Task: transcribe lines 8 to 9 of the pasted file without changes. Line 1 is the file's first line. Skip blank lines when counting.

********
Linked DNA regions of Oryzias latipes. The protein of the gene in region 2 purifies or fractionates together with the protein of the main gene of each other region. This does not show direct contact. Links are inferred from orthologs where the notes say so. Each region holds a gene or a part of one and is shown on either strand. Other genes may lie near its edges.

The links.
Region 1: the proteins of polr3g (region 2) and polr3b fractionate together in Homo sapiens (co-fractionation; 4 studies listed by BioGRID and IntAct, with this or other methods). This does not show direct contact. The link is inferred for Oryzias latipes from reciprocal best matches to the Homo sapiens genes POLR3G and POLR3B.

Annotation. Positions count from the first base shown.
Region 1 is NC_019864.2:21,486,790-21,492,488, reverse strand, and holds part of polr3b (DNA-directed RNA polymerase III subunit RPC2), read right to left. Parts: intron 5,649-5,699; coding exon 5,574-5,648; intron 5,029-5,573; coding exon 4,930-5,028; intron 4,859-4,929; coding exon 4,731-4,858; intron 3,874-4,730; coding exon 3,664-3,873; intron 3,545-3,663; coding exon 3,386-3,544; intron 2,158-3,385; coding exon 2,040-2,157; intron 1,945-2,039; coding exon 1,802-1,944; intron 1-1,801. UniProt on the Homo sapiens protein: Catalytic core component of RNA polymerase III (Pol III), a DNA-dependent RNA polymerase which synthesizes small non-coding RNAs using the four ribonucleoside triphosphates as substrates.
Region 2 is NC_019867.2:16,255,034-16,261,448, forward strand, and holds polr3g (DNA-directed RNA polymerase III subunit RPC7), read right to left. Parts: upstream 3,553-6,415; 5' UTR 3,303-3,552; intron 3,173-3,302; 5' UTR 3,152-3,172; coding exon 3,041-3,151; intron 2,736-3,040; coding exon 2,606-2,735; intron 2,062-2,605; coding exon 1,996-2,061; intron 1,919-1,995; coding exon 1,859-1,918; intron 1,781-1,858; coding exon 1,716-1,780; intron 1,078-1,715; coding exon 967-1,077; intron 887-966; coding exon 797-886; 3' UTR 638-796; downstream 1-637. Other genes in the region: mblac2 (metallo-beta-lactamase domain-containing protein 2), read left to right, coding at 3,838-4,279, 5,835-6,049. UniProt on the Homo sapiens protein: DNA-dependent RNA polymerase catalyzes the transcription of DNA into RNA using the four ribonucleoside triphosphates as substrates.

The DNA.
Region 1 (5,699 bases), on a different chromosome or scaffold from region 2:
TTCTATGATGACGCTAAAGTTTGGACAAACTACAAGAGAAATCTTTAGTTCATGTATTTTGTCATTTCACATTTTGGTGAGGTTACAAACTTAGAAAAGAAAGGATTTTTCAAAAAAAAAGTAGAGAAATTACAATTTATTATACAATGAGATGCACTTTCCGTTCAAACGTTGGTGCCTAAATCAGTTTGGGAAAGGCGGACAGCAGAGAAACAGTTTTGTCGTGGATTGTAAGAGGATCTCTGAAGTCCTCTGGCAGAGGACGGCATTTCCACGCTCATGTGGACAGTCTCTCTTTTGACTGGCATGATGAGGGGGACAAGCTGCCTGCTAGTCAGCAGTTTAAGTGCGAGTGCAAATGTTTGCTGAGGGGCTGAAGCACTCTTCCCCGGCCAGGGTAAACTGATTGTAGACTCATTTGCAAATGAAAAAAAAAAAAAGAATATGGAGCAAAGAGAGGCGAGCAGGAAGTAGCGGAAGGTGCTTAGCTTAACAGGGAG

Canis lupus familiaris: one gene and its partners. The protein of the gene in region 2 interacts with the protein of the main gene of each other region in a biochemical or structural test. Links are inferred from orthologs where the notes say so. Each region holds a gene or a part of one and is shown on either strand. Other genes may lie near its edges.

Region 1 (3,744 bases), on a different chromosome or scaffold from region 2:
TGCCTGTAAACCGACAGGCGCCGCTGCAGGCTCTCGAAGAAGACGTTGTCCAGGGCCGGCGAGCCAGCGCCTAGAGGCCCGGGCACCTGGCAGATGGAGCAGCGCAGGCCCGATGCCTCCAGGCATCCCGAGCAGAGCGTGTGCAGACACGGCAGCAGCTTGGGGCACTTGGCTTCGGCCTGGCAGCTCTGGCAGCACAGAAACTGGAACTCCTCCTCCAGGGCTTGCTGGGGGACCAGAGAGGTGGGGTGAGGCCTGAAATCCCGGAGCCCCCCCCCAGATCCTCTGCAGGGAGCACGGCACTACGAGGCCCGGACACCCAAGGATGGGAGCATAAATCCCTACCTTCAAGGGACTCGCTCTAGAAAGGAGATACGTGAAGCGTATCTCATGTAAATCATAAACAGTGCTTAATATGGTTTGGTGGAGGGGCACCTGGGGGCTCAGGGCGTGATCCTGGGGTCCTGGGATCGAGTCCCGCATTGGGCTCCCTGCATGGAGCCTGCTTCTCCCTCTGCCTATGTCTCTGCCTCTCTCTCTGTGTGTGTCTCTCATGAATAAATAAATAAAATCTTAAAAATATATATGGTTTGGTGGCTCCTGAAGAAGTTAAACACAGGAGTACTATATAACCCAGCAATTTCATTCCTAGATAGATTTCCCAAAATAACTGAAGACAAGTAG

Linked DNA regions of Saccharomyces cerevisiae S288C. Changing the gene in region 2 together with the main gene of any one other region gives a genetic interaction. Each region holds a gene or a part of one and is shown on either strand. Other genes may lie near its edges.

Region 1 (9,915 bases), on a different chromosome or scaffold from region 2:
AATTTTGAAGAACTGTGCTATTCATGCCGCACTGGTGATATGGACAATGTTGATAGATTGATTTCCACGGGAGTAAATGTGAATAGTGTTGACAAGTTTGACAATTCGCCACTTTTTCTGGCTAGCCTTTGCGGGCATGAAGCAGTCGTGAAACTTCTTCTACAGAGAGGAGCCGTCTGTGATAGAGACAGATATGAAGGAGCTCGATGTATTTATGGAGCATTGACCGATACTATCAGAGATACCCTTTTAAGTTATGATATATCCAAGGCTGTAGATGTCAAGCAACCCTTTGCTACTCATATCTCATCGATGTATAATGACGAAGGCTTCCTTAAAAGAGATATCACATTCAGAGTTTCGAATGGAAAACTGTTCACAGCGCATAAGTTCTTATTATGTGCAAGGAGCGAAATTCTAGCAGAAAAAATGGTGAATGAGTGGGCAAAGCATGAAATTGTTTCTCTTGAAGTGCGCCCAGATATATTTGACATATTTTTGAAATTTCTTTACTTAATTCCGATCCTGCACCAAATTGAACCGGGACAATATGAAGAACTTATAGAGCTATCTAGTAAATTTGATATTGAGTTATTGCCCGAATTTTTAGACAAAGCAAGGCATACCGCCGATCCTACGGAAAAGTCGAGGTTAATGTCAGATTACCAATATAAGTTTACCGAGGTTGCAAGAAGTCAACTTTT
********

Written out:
Region 1 (5,699 bases), on a different chromosome or scaffold from region 2:
TTCTATGATGACGCTAAAGTTTGGACAAACTACAAGAGAAATCTTTAGTTCATGTATTTTGTCATTTCACATTTTGGTGAGGTTACAAACTTAGAAAAGAAAGGATTTTTCAAAAAAAAAGTAGAGAAATTACAATTTATTATACAATGAGATGCACTTTCCGTTCAAACGTTGGTGCCTAAATCAGTTTGGGAAAGGCGGACAGCAGAGAAACAGTTTTGTCGTGGATTGTAAGAGGATCTCTGAAGTCCTCTGGCAGAGGACGGCATTTCCACGCTCATGTGGACAGTCTCTCTTTTGACTGGCATGATGAGGGGGACAAGCTGCCTGCTAGTCAGCAGTTTAAGTGCGAGTGCAAATGTTTGCTGAGGGGCTGAAGCACTCTTCCCCGGCCAGGGTAAACTGATTGTAGACTCATTTGCAAATGAAAAAAAAAAAAAGAATATGGAGCAAAGAGAGGCGAGCAGGAAGTAGCGGAAGGTGCTTAGCTTAACAGGGAG